India blesses its snakes as charmers face the venom of modern life

Sanjay Kanojia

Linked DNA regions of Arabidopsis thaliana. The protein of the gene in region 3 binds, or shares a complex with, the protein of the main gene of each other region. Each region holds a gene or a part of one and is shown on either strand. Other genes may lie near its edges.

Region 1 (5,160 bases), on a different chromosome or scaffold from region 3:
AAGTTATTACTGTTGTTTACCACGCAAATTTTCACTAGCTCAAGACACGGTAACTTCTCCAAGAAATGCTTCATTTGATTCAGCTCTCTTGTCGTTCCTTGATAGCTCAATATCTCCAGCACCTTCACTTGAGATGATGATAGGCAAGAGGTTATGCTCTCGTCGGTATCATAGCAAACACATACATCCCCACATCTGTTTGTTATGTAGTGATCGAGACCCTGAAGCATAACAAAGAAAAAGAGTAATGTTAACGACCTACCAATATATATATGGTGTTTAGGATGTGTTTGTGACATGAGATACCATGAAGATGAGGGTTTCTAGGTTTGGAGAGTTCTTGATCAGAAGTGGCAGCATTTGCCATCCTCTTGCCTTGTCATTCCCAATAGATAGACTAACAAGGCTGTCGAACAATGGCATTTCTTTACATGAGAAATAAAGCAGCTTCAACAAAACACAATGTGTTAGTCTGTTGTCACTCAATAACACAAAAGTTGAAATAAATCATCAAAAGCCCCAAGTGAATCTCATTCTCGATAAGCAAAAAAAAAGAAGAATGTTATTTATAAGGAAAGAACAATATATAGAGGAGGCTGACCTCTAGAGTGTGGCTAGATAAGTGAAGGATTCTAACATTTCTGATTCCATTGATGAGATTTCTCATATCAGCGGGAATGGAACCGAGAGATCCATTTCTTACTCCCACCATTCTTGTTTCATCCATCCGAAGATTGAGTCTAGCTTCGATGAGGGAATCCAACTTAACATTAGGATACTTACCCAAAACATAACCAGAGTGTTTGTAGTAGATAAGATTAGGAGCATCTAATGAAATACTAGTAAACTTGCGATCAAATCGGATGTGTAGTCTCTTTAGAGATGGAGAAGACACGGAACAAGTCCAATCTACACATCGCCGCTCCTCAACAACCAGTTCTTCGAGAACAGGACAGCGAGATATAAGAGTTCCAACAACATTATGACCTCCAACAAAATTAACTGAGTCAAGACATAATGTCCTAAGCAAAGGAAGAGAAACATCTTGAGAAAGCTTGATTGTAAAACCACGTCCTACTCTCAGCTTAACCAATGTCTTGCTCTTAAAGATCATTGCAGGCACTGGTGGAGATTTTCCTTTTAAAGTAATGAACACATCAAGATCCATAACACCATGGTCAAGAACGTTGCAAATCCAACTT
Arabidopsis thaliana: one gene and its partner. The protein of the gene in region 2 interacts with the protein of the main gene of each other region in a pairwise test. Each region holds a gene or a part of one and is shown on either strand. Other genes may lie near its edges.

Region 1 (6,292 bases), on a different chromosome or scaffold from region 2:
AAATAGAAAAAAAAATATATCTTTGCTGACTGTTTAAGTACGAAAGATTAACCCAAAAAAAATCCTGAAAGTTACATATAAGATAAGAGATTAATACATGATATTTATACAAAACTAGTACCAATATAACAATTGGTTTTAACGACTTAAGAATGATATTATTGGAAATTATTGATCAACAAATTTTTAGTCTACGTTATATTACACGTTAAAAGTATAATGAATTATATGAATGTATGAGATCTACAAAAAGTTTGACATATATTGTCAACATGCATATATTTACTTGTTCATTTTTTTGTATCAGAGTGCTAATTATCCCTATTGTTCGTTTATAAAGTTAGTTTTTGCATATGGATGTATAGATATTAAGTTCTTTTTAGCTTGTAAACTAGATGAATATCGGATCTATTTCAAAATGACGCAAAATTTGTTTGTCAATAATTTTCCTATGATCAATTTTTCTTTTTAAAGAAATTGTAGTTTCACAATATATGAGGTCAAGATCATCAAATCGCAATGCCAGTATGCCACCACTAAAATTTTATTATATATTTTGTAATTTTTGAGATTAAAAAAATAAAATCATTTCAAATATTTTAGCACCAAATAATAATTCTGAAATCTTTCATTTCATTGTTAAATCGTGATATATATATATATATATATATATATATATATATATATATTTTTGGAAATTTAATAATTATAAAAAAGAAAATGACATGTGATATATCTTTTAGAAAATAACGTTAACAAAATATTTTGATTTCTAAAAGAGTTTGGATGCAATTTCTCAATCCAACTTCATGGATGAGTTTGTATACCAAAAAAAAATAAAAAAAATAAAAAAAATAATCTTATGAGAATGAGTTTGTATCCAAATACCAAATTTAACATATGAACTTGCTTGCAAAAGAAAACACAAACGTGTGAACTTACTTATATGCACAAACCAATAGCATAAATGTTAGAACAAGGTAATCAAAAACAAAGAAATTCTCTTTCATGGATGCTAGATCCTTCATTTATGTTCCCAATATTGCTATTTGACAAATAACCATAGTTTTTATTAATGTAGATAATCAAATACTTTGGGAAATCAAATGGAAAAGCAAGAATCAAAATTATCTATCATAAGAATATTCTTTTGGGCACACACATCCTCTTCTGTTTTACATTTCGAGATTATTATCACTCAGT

Officially the snake charmers' profession is banned in India, but its devotees were at the centre of prayers and milk blessings offered to cobras and other deadly serpents in an annual tribute Friday. The country's 800,000 charmers and their young apprentices come to the fore each year for the centuries-old Nag Panchami festival, celebrated in honour of a serpent god prominent in Hindu mythology. Children sat cross legged at temples in Allahabad and other cities around the country with elongated cobras and pythons wrapped around their necks. Many play with the snakes as though they are toys -- in traditional snake charmer villages, like Kapari in Uttar Pradesh state, children are taught the art from a young age to avoid fear. Milk -- a traditional tribute -- is poured on the snakes' faces, as the charmers play music. Rice and flowers are also offered to the reptiles. The charmers who pretend to hypnotise their animals for tourists outside monuments and in the streets say they earn as little as 200 rupees ($3) a day -- not enough to keep their family, or feed their snakes. In doing so, they are risking arrest. The practice was banned under wildlife legislation implemented in 2002. Animal rights group PETA (People for the Ethical Treatment of Animals) has called for an end to the "cruel" practice. PETA says snakes are captured in suffocating bags, kept in tiny boxes and forced to drink milk. The group says snakes' fangs are often violently torn out, and many snakes' mouths are sewn shut to avoid bites. But while authorities have tried to discourage the shows, the charmers say it is impossible to completely stop them. "There is nothing else for us to do," said Vikas Penna, a charmer in his 30s. "What do you want me to do, become a rickshaw driver?" -- This accompanies video by Sanjay Kanojia & Narinder Suri and pictures by Noah Saleem --